Tuesday, July 16, 2013

One of the many "alternatives" to #freetransit

The Oil industry is extremely capital intensive. By capital we mean not just money, but fixed assets: trucks, pipelines, wells, ships and such. As well, oil depends on the same sort of fixed inventory for consumption: roads, parking lots, cars, gas stations, and such.

Most of what oil does, move people around in cars, or goods in trucks, can be done much more efficiently with trains and buses. But if this waste is reduced, demand will drop. If demand drops, prices could drop. The return on money sunk into fixed assets would drop. When oil price drops, reserves become resources. In other words, no longer recoverable at market price, they are no longer assets. A vicious cycle would begin. Lower return, lower asset value of product, while fixed assets cannot quickly be reduced.

Public transit is a very serious threat to the oil industry. Free transit raises this threat exponentially. This is why you see so many "alternatives" pop up when some one suggests free transit.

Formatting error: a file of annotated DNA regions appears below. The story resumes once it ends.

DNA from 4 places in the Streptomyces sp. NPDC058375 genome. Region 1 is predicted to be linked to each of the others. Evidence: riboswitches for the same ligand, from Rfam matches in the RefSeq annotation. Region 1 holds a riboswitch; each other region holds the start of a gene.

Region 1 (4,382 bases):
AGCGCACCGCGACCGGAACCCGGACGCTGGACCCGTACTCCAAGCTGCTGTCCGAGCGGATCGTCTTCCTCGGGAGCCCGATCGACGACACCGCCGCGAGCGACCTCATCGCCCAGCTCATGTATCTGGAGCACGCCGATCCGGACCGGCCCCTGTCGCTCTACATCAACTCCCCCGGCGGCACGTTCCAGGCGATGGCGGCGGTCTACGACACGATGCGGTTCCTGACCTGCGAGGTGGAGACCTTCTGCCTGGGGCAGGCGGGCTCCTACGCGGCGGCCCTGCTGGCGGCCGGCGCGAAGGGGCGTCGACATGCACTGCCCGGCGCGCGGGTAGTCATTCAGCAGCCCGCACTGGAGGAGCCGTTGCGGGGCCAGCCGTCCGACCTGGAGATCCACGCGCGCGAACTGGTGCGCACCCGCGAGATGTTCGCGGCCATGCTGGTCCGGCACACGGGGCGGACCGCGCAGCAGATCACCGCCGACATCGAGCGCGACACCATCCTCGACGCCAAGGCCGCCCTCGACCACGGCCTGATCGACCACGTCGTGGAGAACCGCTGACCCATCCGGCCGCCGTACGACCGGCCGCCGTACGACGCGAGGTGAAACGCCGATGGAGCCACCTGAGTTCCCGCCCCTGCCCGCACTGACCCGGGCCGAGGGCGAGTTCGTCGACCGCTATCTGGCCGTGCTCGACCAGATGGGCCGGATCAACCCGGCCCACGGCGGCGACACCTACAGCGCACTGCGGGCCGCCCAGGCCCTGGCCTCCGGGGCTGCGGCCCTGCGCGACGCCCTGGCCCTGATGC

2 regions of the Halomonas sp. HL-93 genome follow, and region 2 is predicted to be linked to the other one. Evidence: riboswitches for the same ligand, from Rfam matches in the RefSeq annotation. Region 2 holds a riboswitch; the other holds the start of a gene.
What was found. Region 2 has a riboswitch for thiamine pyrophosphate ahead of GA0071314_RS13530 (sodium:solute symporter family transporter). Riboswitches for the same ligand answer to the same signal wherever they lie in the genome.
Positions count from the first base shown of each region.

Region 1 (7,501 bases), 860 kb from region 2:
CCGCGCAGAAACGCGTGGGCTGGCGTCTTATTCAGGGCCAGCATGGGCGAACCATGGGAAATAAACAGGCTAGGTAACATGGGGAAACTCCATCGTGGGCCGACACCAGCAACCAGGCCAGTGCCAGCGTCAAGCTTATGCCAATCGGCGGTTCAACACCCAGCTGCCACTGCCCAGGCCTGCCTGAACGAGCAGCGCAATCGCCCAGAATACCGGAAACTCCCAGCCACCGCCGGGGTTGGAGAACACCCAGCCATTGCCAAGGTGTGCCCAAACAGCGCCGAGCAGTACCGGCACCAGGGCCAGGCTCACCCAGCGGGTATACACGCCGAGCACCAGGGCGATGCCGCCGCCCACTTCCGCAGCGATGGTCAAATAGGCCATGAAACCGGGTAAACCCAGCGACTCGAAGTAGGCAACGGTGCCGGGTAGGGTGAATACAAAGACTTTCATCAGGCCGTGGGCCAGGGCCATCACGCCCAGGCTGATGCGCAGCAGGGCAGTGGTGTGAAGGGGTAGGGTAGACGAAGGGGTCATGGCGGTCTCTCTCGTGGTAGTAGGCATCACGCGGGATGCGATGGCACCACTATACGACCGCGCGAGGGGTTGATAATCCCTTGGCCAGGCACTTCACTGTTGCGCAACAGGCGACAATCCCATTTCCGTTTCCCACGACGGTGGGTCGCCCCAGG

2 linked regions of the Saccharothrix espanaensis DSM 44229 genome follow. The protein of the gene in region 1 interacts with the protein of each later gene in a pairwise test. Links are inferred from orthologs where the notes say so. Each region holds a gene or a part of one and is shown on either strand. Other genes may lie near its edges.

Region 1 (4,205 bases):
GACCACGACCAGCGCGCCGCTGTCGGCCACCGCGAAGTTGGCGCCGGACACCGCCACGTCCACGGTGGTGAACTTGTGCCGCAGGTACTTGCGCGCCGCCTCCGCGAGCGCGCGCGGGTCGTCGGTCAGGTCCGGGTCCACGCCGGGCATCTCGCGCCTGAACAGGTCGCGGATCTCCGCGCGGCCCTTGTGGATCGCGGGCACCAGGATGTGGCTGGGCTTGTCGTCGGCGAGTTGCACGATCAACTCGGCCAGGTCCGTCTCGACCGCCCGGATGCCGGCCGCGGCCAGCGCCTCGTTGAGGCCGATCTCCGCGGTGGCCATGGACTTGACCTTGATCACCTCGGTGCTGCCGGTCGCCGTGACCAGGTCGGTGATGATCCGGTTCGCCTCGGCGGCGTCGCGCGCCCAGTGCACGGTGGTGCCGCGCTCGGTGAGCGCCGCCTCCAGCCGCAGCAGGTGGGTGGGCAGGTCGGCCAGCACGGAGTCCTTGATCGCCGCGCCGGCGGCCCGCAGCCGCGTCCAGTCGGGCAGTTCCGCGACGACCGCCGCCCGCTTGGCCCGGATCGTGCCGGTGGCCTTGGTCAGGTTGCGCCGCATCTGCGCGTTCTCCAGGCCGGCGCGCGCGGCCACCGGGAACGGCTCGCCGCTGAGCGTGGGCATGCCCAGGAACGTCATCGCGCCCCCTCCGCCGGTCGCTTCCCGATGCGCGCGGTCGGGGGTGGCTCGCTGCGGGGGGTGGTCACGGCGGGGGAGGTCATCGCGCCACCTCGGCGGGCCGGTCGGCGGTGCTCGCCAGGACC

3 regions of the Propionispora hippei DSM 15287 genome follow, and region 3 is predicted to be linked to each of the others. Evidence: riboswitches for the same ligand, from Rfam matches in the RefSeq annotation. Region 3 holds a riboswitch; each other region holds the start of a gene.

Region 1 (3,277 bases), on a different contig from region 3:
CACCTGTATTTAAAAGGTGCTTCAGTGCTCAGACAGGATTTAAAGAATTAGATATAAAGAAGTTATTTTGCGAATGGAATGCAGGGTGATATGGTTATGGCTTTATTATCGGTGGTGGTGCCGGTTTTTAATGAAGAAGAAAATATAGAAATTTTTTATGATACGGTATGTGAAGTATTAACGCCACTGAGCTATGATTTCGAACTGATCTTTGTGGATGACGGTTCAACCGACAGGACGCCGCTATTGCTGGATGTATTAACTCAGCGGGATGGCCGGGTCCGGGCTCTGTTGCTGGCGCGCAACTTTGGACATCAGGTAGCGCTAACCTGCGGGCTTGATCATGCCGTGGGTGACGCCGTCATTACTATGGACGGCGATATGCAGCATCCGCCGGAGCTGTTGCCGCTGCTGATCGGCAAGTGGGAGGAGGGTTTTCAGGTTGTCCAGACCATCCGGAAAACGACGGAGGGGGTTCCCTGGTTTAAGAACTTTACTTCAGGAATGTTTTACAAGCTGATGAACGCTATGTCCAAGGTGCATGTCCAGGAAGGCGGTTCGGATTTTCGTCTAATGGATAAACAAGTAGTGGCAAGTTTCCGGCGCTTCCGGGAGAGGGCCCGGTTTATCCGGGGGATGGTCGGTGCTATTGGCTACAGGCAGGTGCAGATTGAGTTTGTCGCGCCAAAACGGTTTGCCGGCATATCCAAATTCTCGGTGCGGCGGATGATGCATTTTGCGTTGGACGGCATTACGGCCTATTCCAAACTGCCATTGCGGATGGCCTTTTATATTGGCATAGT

Road pricing is a favorite. Road pricing continues the myth that we are a pay-per-use society. The so-called "conservatives" love this. The irony of their hypocrisy is almost poetic. They hate bureaucracy, but nothing creates bureaucracy like putting a toll on everything. If you want to see a good example, drive on the Tri-State Tollway outside of Chicago. Dozens of farms have been paved over so cars can wait in eight lanes so 35 cents can be collected from each car.

There are many other "alternatives" and there is an army of paid oil trolls, and free wannabe trolls, in various corporate media, who are eager to put them forward.

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